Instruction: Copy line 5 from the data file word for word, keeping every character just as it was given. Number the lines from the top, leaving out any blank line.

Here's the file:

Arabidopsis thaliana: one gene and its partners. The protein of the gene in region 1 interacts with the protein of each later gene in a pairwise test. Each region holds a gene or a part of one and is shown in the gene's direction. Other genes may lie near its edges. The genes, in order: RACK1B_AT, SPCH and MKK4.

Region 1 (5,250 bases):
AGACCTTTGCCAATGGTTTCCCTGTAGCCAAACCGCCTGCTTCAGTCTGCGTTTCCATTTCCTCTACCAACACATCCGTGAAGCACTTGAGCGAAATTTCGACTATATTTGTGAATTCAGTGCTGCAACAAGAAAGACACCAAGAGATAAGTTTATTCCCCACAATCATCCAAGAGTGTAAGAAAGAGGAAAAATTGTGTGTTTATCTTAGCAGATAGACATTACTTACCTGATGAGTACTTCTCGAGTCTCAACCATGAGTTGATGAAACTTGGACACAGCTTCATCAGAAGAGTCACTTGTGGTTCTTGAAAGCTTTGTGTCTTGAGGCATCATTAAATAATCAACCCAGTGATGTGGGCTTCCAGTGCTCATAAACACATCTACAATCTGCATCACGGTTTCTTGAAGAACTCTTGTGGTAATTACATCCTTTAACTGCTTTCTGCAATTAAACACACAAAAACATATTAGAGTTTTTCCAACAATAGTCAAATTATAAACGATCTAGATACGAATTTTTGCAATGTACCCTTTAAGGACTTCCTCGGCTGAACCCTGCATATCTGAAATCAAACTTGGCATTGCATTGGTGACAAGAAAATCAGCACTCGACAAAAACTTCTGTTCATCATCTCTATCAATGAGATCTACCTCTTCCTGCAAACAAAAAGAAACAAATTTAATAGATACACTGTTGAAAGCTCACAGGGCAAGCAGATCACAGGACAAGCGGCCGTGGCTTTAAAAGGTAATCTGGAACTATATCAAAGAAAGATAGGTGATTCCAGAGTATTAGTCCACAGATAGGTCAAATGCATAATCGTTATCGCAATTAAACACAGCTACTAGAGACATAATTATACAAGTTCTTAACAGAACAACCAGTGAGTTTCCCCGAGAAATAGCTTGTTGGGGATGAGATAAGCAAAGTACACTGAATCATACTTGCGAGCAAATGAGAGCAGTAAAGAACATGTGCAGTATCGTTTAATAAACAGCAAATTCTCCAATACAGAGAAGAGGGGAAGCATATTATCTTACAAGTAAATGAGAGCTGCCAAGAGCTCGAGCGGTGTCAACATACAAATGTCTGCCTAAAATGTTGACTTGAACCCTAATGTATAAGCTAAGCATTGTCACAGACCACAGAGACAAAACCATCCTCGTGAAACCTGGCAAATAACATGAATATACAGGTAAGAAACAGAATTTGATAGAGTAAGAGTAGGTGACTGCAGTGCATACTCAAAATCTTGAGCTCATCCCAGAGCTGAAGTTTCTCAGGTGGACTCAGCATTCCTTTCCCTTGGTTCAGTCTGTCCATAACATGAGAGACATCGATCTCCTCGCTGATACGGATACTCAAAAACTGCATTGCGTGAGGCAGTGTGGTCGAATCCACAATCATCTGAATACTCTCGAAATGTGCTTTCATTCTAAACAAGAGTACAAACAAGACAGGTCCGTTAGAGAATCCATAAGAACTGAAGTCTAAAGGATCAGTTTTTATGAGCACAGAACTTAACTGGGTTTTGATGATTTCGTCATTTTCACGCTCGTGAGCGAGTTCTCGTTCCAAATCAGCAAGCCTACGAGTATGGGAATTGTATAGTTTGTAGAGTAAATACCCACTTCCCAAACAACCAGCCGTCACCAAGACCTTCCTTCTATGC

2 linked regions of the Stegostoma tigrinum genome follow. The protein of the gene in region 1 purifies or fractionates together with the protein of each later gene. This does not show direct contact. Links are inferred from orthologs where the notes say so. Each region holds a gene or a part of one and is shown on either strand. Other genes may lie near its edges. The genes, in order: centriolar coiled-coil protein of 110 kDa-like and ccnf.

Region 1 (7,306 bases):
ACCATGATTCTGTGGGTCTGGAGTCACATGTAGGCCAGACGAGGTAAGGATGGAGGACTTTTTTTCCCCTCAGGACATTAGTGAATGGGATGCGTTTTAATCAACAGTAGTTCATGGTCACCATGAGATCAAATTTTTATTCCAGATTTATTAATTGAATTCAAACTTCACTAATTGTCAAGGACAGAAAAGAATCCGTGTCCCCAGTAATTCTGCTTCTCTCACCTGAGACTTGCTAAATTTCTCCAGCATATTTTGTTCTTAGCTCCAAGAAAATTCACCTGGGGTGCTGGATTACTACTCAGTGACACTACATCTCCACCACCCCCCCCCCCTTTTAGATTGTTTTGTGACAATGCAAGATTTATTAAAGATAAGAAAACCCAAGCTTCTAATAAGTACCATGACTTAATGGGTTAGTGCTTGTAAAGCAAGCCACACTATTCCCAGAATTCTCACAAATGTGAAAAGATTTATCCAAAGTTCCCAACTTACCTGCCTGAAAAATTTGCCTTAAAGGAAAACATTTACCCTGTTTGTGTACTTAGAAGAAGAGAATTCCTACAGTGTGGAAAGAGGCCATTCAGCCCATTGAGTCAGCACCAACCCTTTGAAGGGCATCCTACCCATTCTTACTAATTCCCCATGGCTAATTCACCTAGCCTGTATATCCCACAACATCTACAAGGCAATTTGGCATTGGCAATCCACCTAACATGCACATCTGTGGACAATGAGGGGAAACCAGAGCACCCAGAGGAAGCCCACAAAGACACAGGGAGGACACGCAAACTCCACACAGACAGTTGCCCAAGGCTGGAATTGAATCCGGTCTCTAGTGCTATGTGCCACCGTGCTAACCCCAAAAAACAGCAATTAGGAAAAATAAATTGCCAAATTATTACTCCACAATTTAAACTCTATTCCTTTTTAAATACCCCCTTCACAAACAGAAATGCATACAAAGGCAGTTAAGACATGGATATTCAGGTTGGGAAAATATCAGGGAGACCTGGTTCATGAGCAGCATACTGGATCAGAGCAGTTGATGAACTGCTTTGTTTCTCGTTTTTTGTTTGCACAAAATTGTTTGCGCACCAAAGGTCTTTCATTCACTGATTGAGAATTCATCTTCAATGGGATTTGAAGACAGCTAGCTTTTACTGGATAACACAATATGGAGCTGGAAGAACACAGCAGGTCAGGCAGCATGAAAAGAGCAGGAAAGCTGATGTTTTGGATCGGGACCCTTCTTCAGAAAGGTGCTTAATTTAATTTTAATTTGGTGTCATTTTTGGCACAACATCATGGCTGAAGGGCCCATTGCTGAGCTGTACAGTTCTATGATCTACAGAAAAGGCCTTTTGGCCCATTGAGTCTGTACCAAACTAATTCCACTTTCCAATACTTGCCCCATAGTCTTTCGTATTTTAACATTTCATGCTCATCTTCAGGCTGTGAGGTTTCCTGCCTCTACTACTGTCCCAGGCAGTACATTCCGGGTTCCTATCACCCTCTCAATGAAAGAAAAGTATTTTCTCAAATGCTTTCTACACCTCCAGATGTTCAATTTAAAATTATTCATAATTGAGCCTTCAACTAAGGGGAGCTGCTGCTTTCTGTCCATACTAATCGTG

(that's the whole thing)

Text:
Region 1 (7,306 bases):